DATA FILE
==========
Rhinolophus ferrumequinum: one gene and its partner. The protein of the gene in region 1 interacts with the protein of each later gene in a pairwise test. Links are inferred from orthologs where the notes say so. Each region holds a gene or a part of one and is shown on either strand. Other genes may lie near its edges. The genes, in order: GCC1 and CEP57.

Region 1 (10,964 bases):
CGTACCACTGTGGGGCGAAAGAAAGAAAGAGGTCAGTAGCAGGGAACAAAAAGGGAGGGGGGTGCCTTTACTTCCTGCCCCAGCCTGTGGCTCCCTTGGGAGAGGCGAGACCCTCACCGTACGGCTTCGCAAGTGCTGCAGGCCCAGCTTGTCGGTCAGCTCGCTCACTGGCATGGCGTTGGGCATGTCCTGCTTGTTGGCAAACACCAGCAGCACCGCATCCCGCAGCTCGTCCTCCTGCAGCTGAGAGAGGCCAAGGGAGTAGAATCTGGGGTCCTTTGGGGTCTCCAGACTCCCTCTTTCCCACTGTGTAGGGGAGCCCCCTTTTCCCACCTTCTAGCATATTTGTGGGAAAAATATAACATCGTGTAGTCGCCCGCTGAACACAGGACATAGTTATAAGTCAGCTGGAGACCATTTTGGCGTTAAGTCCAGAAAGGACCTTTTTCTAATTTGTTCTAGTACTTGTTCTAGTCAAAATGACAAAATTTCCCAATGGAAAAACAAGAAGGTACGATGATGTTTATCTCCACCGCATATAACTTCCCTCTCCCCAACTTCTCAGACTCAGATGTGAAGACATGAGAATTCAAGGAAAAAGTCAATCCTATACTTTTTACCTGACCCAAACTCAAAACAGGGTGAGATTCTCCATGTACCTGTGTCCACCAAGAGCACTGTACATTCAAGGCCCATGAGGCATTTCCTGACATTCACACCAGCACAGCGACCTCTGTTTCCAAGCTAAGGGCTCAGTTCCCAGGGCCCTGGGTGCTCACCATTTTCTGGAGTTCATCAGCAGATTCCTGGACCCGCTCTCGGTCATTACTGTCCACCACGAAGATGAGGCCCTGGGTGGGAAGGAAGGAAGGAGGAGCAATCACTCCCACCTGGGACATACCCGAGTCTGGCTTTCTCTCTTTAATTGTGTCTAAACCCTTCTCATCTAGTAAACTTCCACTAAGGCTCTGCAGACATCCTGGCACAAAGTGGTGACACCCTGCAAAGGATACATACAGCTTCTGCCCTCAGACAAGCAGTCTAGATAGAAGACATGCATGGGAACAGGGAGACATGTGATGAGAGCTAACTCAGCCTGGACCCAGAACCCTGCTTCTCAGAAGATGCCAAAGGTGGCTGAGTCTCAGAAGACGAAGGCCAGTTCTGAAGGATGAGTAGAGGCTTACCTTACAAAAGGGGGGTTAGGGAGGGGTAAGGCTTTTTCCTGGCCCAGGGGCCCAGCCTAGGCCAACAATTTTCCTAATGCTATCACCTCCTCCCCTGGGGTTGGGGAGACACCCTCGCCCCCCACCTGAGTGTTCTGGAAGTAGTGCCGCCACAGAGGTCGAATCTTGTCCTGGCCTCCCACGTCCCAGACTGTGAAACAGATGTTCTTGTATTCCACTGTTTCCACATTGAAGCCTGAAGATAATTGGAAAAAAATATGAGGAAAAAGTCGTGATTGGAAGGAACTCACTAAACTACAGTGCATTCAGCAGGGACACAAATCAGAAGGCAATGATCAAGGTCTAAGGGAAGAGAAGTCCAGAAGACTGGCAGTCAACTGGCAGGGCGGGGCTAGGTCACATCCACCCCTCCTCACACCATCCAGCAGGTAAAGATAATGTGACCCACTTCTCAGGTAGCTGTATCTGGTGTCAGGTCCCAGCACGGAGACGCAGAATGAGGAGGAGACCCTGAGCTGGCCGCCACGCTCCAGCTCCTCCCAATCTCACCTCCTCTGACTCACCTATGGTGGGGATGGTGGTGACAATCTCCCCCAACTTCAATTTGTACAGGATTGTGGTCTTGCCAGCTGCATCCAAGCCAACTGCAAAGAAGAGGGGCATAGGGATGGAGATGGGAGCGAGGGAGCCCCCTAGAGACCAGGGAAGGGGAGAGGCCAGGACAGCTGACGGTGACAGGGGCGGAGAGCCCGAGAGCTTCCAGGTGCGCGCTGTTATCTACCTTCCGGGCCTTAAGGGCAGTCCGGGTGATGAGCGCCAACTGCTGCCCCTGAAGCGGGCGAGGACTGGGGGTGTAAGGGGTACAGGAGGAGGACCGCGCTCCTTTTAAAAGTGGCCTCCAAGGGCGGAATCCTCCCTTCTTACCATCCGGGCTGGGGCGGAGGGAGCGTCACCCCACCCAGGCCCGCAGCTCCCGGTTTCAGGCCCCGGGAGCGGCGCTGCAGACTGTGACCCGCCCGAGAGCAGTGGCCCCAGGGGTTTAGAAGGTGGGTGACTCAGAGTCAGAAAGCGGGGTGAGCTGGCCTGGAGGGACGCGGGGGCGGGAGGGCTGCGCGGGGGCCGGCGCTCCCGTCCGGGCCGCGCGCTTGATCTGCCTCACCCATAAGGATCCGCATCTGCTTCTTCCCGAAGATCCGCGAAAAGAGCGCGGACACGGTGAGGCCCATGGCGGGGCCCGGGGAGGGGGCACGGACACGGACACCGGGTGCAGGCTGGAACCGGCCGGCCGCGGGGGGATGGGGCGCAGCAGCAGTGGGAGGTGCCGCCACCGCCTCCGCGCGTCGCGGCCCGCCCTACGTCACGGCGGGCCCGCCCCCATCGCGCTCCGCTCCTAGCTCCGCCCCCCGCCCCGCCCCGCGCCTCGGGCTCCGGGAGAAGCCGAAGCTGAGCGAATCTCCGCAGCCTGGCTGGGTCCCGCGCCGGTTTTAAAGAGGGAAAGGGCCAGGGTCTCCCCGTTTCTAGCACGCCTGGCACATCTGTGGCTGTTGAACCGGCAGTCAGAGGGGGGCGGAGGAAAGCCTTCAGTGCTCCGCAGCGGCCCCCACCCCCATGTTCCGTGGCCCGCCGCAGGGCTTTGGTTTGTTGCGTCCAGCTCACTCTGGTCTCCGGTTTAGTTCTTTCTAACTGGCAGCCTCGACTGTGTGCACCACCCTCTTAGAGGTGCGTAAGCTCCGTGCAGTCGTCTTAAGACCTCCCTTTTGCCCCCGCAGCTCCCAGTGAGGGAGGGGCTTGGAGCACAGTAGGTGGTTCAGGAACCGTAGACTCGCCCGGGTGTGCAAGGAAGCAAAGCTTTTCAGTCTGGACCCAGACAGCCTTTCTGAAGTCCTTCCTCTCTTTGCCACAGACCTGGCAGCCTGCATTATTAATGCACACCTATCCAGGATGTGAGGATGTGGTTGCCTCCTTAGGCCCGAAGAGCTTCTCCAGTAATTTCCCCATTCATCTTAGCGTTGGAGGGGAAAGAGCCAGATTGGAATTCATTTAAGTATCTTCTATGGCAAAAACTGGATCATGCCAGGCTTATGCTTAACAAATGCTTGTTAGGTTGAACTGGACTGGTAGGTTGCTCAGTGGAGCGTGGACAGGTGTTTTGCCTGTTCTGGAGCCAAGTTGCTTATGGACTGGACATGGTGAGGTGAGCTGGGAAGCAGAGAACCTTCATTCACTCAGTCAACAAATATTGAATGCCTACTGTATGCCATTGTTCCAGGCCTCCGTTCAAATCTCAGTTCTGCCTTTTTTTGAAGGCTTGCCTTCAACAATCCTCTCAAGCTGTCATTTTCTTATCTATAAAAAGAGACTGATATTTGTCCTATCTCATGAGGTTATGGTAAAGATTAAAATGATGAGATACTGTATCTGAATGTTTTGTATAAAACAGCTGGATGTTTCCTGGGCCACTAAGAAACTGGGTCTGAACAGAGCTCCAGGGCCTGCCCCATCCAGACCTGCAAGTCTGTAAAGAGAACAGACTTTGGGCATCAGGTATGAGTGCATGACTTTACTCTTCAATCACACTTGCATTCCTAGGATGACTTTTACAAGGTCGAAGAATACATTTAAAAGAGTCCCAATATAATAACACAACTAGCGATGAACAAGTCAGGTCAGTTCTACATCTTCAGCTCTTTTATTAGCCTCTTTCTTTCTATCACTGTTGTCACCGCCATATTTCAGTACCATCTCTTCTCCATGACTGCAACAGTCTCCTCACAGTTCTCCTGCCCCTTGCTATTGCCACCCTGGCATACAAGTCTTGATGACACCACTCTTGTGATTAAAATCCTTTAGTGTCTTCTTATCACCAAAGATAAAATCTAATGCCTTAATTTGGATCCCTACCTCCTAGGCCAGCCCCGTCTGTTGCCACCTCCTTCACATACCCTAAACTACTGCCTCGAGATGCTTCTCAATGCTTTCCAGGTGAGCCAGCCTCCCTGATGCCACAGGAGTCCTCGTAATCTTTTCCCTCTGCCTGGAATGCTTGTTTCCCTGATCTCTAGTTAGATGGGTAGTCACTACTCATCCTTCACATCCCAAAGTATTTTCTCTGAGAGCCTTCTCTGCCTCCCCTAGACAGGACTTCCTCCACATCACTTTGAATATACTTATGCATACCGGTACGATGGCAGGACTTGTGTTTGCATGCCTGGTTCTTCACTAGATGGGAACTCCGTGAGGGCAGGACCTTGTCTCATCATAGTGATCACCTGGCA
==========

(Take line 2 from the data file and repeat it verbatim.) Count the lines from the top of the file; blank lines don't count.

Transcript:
Region 1 (10,964 bases):